Pamunkey Tribe Has Priorities Ahead of New Casino

Future hinges on U.S. tribal status.

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Kevin Brown is chief of the Pamunkey tribe, which has a cultural center on its reservation about 45 minutes east of Richmond. With an official designation, the tribe would have the right to operate a casino. But for now, there seem to be other pressing matters. - SCOTT ELMQUIST
  • Scott Elmquist
  • Kevin Brown is chief of the Pamunkey tribe, which has a cultural center on its reservation about 45 minutes east of Richmond. With an official designation, the tribe would have the right to operate a casino. But for now, there seem to be other pressing matters.

Hauntingly beautiful as it winds past thick, deep green marshes, the Pamunkey River just east of Richmond is named for a dwindling Native American tribe that's among the oldest in the United States.

Its members were some of the Native Americans who held the first Thanksgiving with English settlers in the early 1600s, and they’re about to make news again.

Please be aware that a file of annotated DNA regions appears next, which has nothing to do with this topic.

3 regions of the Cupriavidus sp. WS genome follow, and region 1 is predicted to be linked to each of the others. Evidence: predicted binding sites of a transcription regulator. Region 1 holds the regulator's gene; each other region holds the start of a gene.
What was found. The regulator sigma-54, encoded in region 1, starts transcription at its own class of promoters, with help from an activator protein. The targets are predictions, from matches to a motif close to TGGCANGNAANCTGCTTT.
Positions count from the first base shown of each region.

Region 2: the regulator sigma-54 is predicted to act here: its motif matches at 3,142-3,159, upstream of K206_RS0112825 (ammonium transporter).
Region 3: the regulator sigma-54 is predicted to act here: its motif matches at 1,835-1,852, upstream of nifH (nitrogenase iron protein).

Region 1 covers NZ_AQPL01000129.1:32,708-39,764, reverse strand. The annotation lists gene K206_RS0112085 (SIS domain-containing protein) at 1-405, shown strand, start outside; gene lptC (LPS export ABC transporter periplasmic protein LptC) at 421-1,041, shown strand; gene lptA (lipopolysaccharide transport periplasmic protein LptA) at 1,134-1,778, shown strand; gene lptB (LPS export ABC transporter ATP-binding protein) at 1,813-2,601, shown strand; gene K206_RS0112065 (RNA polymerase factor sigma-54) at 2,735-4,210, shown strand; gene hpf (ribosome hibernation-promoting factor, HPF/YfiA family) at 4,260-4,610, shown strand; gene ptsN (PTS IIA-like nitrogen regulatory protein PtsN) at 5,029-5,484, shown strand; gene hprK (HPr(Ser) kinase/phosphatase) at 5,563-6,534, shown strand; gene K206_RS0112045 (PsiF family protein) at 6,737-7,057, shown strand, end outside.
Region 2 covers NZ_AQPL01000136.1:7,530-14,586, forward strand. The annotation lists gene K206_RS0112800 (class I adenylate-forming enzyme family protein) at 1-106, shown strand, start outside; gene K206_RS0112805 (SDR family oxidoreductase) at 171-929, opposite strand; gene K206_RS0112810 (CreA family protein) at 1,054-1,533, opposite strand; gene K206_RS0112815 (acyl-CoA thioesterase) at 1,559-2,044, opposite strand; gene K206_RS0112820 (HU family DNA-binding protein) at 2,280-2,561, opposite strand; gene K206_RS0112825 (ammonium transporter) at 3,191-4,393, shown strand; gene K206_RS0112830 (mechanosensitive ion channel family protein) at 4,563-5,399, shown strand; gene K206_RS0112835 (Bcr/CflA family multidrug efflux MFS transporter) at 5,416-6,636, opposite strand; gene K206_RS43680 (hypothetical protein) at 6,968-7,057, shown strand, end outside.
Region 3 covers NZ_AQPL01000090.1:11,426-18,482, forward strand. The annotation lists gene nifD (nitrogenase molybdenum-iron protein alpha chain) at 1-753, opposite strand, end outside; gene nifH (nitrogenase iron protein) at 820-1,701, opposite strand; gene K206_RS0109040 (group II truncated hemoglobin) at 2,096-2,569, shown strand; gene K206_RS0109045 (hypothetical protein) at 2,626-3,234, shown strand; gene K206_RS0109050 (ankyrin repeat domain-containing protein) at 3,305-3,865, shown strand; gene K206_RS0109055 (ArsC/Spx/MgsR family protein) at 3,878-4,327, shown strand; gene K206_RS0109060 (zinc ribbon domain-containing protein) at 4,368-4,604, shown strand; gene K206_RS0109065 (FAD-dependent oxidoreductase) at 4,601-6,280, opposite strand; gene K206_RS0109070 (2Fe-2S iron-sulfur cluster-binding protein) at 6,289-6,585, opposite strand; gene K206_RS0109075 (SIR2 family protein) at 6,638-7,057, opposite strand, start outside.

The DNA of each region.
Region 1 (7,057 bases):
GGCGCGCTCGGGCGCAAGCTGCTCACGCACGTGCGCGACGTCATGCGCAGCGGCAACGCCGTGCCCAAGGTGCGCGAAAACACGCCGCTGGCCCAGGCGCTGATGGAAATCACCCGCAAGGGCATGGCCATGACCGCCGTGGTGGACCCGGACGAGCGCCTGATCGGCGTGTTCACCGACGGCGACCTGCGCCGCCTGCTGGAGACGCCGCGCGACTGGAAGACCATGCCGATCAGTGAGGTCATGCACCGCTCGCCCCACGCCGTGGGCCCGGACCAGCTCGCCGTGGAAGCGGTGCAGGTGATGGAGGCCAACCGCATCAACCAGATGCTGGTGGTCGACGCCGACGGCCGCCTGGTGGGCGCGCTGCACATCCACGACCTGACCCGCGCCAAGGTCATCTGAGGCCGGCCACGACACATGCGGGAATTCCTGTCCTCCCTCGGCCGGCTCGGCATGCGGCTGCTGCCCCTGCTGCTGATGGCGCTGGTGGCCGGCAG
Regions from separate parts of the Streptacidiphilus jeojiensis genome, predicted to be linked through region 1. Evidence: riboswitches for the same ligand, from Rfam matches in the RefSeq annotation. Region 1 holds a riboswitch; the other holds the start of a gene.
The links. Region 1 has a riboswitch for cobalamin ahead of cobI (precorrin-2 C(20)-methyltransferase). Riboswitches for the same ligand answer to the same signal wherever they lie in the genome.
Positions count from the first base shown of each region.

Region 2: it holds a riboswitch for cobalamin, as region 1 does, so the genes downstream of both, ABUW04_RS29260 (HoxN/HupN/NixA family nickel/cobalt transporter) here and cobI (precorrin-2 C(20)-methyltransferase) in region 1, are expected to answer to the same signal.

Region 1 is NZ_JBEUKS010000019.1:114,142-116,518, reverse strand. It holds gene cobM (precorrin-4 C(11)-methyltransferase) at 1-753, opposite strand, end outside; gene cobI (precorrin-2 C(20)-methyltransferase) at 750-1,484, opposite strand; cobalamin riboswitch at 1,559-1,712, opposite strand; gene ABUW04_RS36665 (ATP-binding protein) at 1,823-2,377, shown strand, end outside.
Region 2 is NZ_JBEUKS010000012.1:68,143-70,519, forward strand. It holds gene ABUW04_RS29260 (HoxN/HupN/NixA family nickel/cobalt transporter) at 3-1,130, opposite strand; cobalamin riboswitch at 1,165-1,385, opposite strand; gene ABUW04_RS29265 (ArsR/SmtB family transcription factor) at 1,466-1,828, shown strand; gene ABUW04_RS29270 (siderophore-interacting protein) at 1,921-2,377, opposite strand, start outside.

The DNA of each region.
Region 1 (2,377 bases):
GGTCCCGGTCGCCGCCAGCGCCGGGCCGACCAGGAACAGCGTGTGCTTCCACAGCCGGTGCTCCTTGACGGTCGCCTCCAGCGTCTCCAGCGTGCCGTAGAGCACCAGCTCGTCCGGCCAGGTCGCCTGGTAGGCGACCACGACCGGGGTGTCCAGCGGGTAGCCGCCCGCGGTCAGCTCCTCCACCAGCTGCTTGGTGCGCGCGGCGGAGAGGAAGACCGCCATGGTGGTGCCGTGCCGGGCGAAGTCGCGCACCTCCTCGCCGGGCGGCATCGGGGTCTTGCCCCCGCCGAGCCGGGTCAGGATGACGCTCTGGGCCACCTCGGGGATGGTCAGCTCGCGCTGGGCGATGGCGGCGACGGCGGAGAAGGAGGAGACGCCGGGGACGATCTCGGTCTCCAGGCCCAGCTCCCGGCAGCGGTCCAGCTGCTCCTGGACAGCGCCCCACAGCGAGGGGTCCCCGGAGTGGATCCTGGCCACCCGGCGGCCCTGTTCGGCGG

If the U.S. Bureau of Indian Affairs agrees to officially proclaim it a tribe, it will be eligible for special federal housing, education and health care funding plus something else: The tribe would have the right to operate a gambling casino.

Whether it will isn’t in the cards -- yet. The tribe has about 207 members and there are only 50 members living full-time on the rural, 1,200-acre Pamunkey reservation.

Pamunkeys so far haven’t expressed much interest in a gambling hall, but the possibility alarms backers of a $1.2 billion gambling complex at National Harbor, planned on the Maryland banks of the Potomac River maybe 80 miles to the north.

Native American-run gambling casinos are common in parts of the West, Midwest and Northeast, but there’s little evidence that they offer much benefit for the tribes that sponsor them, except for an elite group.

Last July, Pamunkey Chief Kevin Brown told Style that the tribe had looked into a casino, but that the roads to the tucked-away reservation couldn't handle the traffic. He said at the time federal recognition means health care for tribal members through the Indian Health Service and being able to get a mortgage on a house.

Probably the most that might happen on the Pamunkey reservation if tribal status is granted is that some convenience stores selling gasoline, cigarettes and alcoholic beverages without having to pay state taxes could open. But the chance of a casino still would lurk.

Reporter Tina Griego contributed to this story.

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